THE annexation of Austria has expanded Germany's domestic market by ten percent. More important, it has increased her supply of raw materials, especially iron ore and timber. In southern Austria lie an estimated 300 million metric tons of ore; this mineral possesses an iron content of 30 to 35 percent, has good smelting qualities, is easy of access and can in large part be extracted by strip-mining. The acquisition of these mines almost doubles Germany's pre-Anschluss reserves, believed to be about 375 million tons of 25 to 30 percent ore, though Nazi estimates are considerably higher.

The German Government naturally intends to exploit these resources on a large scale. Hitler has announced that by 1940 the new Reich will produce between 41 and 45 million tons of ore -- enough to make it completely self-sufficient. The German output of iron ore has been 10 million tons per year, only a third or a quarter of the country's requirements. Field Marshal Goering, who is in charge of the Nazi Four Year Plan to attain autarchy, recently stated that the annual production of Austria will immediately be doubled -- from 2 to 4 million tons. This amount will, of course, go only a short way towards relieving Germany of the necessity to import iron ore from abroad. Those in charge of the Four Year Plan doubtless expect to increase Austria's ore output severalfold. They also hope that the new mines being opened in Germany itself will soon be producing on a considerable scale. Nevertheless, it is very unlikely that the Reich can reach self-sufficiency in iron ore by 1940. In any case, even if Goering were able to speed up production enough to meet Hitler's required figure of 41 to 45 million tons, all the German and Austrian ore deposits would be used up within fifteen years. The creation of so shortlived and highly expensive an industry is obviously dictated by military rather than by economic considerations.

Austria also possesses extensive forests, covering more than 7 million acres, that is to say, approximately equivalent to a third of Germany's former forest area. Last year Germany imported timber to a value of 260 million marks. It is estimated that in the future Austria can supply about 25 percent of this amount. Though this will not give Germany self-sufficiency it will help her to conserve her limited foreign exchange.

As regards her shortage in foodstuffs, however, Germany cannot expect any material relief from Austria. Austrian agriculture can furnish meat and dairy products, but only in quantities small in comparison to German needs. In the past, Austria has been a foodstuff-importing country. In fact, she was even more dependent on imports than was the Reich: Austria produced only 76 percent of her food, whereas Germany produced 81 percent.

Prior to the Anschluss, Germany was able to purchase from Austria only limited quantities of such things as timber and ore, because she could secure very little Austrian currency. Now, of course, this exchange difficulty has been eliminated, and Germany can buy, in marks, whatever she wants in what formerly was Austria. On the other hand, she will receive only marks for what she sells to Austria. Consequently, the amount of money available to her in foreign currency will remain virtually the same as before. Some goods hitherto bought from other countries can now be purchased in Austria with marks; to this extent Germany will be able to acquire additional foreign currency with which to procure foodstuffs and raw materials abroad. But these sums will hardly exceed 70 or 80 million marks a year -- less than two percent of the value of Germany's total imports.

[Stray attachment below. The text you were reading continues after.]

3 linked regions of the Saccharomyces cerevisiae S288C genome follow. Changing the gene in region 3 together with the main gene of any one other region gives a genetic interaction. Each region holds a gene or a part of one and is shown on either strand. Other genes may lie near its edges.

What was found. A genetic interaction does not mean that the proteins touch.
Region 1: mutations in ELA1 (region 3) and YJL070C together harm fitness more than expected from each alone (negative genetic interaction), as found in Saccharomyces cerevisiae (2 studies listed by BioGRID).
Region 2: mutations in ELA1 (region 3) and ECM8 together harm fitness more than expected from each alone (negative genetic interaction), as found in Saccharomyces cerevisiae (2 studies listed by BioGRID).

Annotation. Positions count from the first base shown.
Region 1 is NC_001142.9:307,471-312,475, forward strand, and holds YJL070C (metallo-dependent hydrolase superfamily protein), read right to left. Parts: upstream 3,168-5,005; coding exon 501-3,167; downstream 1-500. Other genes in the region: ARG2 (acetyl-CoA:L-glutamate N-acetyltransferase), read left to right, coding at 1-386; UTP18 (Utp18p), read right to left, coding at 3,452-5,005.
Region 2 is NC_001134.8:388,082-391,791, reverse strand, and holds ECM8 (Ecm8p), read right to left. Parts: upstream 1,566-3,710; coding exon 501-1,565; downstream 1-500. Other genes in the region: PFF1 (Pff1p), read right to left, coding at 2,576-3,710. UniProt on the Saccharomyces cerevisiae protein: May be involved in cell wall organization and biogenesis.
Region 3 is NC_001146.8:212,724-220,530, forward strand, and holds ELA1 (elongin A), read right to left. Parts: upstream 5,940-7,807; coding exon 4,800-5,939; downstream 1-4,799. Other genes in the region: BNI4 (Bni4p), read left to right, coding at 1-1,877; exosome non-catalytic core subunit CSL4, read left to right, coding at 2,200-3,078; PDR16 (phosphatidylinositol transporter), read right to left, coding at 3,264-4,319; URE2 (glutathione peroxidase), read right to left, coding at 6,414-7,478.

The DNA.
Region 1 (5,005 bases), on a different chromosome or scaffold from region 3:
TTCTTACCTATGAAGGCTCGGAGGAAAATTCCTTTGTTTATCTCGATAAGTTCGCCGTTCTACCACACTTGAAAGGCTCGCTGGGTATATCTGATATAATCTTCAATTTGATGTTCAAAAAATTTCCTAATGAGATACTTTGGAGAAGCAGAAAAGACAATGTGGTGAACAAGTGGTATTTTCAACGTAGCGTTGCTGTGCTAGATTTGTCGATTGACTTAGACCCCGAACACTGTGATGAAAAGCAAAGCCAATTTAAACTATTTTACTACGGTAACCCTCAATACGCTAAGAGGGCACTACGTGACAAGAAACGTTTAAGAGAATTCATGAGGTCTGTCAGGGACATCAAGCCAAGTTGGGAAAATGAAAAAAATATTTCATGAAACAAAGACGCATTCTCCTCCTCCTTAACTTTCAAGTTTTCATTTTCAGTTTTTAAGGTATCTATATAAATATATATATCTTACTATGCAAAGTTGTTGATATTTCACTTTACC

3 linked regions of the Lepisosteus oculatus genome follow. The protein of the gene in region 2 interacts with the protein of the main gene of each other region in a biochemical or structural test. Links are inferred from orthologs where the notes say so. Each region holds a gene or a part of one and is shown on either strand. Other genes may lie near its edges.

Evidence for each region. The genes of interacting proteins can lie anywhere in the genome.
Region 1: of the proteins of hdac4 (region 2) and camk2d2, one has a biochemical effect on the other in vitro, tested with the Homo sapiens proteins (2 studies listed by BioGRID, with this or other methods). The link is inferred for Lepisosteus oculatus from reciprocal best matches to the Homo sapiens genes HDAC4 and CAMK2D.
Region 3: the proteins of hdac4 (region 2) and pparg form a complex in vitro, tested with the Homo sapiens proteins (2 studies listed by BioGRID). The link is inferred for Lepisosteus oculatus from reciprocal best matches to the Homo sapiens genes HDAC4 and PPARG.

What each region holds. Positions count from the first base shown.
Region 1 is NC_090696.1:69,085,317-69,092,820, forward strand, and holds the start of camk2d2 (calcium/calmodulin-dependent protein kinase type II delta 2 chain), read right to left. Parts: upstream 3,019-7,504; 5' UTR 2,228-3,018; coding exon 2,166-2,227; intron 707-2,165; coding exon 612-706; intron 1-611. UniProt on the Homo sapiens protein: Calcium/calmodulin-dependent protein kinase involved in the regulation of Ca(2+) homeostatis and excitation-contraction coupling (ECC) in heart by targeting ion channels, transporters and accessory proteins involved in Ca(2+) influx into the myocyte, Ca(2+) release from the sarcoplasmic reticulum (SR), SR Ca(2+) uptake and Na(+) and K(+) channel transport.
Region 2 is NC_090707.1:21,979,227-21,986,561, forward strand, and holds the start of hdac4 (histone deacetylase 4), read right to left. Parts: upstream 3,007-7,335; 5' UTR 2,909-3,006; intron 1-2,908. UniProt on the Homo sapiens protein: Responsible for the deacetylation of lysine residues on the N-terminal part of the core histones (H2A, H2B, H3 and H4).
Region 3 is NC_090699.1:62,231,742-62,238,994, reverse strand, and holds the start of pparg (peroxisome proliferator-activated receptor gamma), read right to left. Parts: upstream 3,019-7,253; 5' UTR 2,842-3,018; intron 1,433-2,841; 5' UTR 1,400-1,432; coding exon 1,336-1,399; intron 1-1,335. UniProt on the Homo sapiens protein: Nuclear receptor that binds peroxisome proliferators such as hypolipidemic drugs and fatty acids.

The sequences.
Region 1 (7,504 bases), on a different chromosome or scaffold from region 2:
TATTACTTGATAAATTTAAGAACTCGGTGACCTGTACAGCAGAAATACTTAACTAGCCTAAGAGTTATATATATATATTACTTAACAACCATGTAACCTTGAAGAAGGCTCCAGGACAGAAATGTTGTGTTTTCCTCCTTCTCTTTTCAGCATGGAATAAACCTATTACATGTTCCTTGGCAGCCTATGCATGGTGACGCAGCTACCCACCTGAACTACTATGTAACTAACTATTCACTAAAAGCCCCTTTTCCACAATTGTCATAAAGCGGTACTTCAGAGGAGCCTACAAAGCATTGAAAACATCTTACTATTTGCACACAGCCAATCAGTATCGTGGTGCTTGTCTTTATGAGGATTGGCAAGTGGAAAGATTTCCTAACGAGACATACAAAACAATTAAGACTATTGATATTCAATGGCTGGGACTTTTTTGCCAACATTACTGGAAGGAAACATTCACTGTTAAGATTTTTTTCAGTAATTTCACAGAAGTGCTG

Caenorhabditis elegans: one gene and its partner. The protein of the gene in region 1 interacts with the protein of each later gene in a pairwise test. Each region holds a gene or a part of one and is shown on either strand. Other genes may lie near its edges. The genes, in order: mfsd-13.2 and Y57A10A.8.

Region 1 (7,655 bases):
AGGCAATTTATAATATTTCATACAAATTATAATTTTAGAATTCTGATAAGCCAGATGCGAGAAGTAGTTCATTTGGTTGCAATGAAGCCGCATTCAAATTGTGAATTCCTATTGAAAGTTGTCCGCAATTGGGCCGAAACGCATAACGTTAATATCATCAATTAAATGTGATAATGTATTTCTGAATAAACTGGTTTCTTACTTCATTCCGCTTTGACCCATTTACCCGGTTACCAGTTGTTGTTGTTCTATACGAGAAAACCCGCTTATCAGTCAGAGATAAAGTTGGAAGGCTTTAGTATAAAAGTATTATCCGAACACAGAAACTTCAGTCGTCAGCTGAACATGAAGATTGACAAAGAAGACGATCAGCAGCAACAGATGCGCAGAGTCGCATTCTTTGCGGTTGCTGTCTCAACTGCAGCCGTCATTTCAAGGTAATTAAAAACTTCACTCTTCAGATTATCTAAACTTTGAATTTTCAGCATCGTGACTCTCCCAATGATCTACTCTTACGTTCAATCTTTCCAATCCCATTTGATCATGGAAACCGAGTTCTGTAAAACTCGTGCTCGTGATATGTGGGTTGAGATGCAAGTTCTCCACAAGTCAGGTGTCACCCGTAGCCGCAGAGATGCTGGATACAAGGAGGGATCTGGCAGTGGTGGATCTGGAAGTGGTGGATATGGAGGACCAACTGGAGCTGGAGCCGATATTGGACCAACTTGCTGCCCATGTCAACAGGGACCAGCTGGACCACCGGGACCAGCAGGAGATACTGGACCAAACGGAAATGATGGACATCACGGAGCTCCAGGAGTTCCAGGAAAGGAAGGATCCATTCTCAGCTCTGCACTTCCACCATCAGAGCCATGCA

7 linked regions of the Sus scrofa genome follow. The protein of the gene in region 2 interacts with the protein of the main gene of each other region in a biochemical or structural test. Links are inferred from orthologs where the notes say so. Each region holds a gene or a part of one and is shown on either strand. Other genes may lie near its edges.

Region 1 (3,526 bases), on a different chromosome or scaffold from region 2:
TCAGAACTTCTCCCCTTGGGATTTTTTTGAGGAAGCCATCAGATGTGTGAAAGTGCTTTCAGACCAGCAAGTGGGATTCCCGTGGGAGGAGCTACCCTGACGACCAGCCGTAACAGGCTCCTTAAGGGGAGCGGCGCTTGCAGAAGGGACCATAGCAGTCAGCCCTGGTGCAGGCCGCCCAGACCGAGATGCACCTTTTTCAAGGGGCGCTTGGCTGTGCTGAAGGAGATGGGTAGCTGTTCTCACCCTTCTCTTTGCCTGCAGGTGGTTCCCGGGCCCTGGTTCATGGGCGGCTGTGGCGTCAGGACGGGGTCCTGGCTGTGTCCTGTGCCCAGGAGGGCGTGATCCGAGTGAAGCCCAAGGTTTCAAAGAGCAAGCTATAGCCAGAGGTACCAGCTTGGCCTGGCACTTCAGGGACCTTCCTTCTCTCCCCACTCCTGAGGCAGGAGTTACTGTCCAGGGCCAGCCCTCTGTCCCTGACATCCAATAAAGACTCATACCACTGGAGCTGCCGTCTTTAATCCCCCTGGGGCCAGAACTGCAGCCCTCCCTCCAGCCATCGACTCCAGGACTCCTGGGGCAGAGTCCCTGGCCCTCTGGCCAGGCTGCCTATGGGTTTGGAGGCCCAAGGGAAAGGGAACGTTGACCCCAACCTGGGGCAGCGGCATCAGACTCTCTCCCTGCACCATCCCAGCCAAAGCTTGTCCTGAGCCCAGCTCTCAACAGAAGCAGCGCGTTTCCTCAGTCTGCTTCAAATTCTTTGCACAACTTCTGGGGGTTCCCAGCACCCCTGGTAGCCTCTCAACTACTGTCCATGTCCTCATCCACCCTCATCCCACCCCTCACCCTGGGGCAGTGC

In the Austrian National Bank the Germans found gold worth 240 million schillings. This they at once removed to Berlin. They furthermore came into possession of Austrian deposits abroad, valued at around 160 million schillings, as well as some 300 millions of foreign securities held by Austrian investors -- all of it subject to forced sale to the Reichsbank. Germany thus gained the equivalent of approximately half a billion reichsmarks in gold and foreign exchange. This sum is considerable in comparison with what the Reichsbank previously had at its disposal. But it will alleviate Germany's foreign exchange troubles only partially and temporarily. If German imports of foodstuffs and raw materials for non-military uses were to be restored to their normal level, this new treasure would last hardly six months. Therefore, either the newfound wealth will shrink rapidly, or difficulties in obtaining food and primary products will continue.

Incidentally, it also should be noted that Germany's foreign debt will be increased by some 1,300 million marks -- that is, if in the end she assumes Austria's obligations in full.

To Austria the union with Germany means a complete change in economic system. The Austrian Republic, even in its corporate incarnation, may be said to have retained a relatively liberal type of economic régime. True, there were exchange controls and clearing arrangements with a few countries; but generally speaking, Austrian economics were othodox: business depended primarily on private enterprise; the orders of the government, apart from its limited rearmament program, played no great rôle in the country's economy; the use of foodstuffs and raw materials was free from governmental regulation; trade with other countries was encouraged; every effort was made to attract foreign tourists; the nation's currency was well covered; and the budget was balanced.

These manifestations of liberal economics have now been obliterated, to be replaced by government planning, war economy and autarchy. Austria will henceforth be ruled by the Nazi economic philosophy: reliance on imports will be considered a national shame; business will depend primarily on government contracts; state regulations will minutely govern production and consumption; and billions upon billions of debt will be piled up year after year. Indeed, Goering has already decreed a vast program which will reshape the Austrian economy along Nazi lines. Activities will be mainly directed towards military preparations and other unproductive purposes. Military roads will be built to connect with the network of similar roads in the Reich, fortifications will be erected along Germany's new frontiers, work on the Rhine-Danube Canal will be speeded up, and new railways and public buildings will be constructed. This policy will provide employment without adding in commensurate degree to the people's permanent welfare.